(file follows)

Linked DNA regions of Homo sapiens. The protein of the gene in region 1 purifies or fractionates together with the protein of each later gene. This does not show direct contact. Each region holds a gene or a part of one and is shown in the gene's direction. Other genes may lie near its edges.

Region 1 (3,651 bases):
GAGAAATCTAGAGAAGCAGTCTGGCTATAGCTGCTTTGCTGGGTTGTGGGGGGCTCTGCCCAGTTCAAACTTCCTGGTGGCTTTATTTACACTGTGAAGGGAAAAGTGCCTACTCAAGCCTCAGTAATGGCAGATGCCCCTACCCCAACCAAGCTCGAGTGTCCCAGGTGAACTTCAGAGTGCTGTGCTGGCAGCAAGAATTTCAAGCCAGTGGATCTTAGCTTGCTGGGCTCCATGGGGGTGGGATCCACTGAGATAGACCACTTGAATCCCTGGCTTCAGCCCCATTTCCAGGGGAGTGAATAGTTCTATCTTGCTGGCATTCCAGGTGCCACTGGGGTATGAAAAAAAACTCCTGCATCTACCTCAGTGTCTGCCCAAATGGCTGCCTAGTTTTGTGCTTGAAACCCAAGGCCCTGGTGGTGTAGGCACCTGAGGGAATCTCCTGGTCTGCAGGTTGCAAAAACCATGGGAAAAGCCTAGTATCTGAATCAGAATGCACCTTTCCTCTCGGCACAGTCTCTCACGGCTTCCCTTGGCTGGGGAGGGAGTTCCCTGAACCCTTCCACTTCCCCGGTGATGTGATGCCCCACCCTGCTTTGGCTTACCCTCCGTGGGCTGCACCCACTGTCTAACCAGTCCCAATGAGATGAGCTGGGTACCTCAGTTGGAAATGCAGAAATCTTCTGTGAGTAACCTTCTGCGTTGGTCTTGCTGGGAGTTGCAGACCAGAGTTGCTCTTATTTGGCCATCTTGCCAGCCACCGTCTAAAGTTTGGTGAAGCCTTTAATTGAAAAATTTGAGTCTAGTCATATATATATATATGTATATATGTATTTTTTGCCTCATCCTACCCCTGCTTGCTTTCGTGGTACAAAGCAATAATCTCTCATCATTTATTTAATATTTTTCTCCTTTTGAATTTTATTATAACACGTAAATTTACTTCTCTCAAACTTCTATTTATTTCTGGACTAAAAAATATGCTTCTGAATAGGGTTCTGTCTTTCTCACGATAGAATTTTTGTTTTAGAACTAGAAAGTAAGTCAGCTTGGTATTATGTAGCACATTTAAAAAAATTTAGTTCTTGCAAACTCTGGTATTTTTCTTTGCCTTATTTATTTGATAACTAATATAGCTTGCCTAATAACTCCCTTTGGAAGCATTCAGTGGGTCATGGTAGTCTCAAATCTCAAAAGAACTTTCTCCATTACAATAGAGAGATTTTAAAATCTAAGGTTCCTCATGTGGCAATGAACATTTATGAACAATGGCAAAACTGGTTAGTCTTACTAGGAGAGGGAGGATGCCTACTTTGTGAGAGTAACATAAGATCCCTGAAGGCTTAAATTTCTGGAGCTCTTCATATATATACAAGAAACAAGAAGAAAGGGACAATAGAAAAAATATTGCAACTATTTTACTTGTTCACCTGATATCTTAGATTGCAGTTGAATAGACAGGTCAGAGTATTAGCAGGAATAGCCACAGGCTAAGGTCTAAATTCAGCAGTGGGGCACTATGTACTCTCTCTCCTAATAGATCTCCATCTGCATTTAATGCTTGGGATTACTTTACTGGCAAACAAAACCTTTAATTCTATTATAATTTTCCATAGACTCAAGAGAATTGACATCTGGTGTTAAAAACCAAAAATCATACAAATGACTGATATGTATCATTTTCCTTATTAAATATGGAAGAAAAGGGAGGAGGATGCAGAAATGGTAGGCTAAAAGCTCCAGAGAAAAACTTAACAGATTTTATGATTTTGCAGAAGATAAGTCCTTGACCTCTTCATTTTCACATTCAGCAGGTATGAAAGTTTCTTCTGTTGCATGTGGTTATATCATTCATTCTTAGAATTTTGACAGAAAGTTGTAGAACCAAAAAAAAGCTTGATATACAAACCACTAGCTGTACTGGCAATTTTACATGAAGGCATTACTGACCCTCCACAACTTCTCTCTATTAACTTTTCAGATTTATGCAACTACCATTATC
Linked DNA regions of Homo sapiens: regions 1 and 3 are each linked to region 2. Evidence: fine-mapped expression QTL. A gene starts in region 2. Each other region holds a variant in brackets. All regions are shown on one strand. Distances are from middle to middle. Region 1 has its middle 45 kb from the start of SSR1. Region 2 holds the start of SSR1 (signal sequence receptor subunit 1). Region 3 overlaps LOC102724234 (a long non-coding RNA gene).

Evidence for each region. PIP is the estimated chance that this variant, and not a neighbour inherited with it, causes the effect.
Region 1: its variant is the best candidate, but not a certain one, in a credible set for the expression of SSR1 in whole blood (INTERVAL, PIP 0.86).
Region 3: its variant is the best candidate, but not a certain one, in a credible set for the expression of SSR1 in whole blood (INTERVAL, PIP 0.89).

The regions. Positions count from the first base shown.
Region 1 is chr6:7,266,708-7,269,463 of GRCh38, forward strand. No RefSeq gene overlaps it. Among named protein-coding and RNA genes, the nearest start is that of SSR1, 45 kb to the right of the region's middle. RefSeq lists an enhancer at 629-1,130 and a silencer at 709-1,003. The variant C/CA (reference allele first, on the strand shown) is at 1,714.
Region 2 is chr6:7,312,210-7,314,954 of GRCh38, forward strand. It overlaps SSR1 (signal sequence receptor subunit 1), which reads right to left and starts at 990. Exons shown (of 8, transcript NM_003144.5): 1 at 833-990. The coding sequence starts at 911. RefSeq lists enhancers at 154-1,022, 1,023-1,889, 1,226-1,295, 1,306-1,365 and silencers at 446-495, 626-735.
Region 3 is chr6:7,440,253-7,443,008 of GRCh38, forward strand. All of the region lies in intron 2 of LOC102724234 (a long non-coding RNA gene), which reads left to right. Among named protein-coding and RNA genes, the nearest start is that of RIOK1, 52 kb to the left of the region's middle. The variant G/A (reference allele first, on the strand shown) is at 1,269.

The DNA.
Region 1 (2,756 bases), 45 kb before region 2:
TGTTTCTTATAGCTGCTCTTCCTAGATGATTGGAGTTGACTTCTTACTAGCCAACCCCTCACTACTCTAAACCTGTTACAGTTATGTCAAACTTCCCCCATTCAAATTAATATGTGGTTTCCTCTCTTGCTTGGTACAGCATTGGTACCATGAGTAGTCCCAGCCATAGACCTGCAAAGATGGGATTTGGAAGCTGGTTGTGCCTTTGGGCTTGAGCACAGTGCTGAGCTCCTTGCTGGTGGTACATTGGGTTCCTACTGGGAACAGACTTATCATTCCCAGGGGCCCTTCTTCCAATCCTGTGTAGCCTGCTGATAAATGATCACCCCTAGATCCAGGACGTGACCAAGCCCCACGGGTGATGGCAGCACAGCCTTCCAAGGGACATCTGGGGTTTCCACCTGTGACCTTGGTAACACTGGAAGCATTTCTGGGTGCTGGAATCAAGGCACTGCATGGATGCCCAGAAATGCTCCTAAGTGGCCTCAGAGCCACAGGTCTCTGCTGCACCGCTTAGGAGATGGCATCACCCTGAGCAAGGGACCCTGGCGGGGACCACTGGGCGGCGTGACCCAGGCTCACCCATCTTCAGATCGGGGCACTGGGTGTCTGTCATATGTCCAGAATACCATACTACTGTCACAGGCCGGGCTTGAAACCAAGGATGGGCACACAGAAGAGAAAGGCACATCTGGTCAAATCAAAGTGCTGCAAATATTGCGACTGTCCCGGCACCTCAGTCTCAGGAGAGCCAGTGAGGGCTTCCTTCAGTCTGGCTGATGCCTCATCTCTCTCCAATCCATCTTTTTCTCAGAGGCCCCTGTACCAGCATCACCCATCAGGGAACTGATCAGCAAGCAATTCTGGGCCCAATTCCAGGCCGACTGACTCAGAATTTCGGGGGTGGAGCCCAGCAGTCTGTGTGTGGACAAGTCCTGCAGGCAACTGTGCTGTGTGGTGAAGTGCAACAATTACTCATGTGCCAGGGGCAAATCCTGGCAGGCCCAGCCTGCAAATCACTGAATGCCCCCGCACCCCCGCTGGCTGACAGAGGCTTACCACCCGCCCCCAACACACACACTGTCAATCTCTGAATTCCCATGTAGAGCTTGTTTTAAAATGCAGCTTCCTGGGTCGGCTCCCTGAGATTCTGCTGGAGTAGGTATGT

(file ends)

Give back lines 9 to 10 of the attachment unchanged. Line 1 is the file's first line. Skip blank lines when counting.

Region 1 is chr6:7,266,708-7,269,463 of GRCh38, forward strand. No RefSeq gene overlaps it. Among named protein-coding and RNA genes, the nearest start is that of SSR1, 45 kb to the right of the region's middle. RefSeq lists an enhancer at 629-1,130 and a silencer at 709-1,003. The variant C/CA (reference allele first, on the strand shown) is at 1,714.
Region 2 is chr6:7,312,210-7,314,954 of GRCh38, forward strand. It overlaps SSR1 (signal sequence receptor subunit 1), which reads right to left and starts at 990. Exons shown (of 8, transcript NM_003144.5): 1 at 833-990. The coding sequence starts at 911. RefSeq lists enhancers at 154-1,022, 1,023-1,889, 1,226-1,295, 1,306-1,365 and silencers at 446-495, 626-735.